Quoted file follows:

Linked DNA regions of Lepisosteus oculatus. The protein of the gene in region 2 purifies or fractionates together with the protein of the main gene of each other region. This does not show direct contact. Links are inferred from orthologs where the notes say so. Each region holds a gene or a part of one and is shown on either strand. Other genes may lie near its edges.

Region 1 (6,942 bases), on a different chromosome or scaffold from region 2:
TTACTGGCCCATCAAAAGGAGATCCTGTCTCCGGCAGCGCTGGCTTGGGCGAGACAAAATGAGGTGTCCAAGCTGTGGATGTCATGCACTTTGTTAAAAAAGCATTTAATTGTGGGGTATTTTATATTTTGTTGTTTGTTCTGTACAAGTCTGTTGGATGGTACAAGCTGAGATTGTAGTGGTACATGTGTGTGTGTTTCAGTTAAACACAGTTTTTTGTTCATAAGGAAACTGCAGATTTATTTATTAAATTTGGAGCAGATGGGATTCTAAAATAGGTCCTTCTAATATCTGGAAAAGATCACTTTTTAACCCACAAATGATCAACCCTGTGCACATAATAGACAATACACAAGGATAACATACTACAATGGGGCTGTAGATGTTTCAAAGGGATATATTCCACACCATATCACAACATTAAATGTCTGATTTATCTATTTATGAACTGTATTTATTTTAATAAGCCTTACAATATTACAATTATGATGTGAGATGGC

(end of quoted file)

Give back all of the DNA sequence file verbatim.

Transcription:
Linked DNA regions of Lepisosteus oculatus. The protein of the gene in region 2 purifies or fractionates together with the protein of the main gene of each other region. This does not show direct contact. Links are inferred from orthologs where the notes say so. Each region holds a gene or a part of one and is shown on either strand. Other genes may lie near its edges.

Region 1 (6,942 bases), on a different chromosome or scaffold from region 2:
TTACTGGCCCATCAAAAGGAGATCCTGTCTCCGGCAGCGCTGGCTTGGGCGAGACAAAATGAGGTGTCCAAGCTGTGGATGTCATGCACTTTGTTAAAAAAGCATTTAATTGTGGGGTATTTTATATTTTGTTGTTTGTTCTGTACAAGTCTGTTGGATGGTACAAGCTGAGATTGTAGTGGTACATGTGTGTGTGTTTCAGTTAAACACAGTTTTTTGTTCATAAGGAAACTGCAGATTTATTTATTAAATTTGGAGCAGATGGGATTCTAAAATAGGTCCTTCTAATATCTGGAAAAGATCACTTTTTAACCCACAAATGATCAACCCTGTGCACATAATAGACAATACACAAGGATAACATACTACAATGGGGCTGTAGATGTTTCAAAGGGATATATTCCACACCATATCACAACATTAAATGTCTGATTTATCTATTTATGAACTGTATTTATTTTAATAAGCCTTACAATATTACAATTATGATGTGAGATGGC